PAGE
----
(Italics added.) If the judge decides to postpone the hearing, the officer will probably show up next time and you will have to spend more time in court. In addition, Kate Sachs with dmv.org site suggests that in some states, the presiding judge may continue to hear the case regardless of whether will be whether the officer. Overall, you probably shouldn’t try to dispute a ticket unless you feel you have a real reason to do so.

However, if you really want to try your luck, Attorney Le Trine of FindLaw recommends trying to reschedule the hearing yourself. The officers will try to schedule all hearings on the same day, so if you go to the hearing on a different day it may increase your chances of not showing up. Just make sure you check your state and local laws before gambling.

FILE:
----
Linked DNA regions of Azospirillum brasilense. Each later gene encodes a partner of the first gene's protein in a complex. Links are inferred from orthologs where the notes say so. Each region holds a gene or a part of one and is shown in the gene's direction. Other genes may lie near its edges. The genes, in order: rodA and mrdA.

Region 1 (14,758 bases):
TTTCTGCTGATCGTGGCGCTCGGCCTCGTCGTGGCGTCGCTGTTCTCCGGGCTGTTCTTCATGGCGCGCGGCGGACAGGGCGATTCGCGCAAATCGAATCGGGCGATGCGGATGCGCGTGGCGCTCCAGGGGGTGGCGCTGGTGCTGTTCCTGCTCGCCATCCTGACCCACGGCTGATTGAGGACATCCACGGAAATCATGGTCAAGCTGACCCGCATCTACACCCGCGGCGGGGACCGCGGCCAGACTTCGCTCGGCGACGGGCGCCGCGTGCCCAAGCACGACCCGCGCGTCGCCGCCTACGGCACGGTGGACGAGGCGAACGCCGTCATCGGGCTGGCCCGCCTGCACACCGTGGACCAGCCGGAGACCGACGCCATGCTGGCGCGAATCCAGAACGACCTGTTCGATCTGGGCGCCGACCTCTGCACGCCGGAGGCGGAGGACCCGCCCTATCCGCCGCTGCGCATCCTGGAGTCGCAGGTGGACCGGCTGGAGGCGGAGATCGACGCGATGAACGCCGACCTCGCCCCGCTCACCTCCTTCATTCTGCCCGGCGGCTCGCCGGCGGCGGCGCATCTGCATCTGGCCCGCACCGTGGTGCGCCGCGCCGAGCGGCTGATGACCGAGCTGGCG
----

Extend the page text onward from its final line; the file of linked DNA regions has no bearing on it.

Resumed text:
Myth: “Radar imprecision” is a good defense for traffic fines

While it is true that radars and other similar devices can fail, the chances that you try to inaccurate them as your defenses are against you. Jen Lamboy of dmv.org explains that a judge will most likely require proof that the radar was inaccurate, and simply claiming that the radar does not match your speedometer is not enough. At this moment, your word contradicts the words of the radars, and you won’t get far from it. Professor Bambauer agrees:

… this protection usually does not work. Some states accept a trained officer’s estimate of your speed; some only require annual certification or testing; and some courts admit technical violations in things like certificates. It is difficult to prove the radar is inaccurate, and even that may not result in ticket cancellation.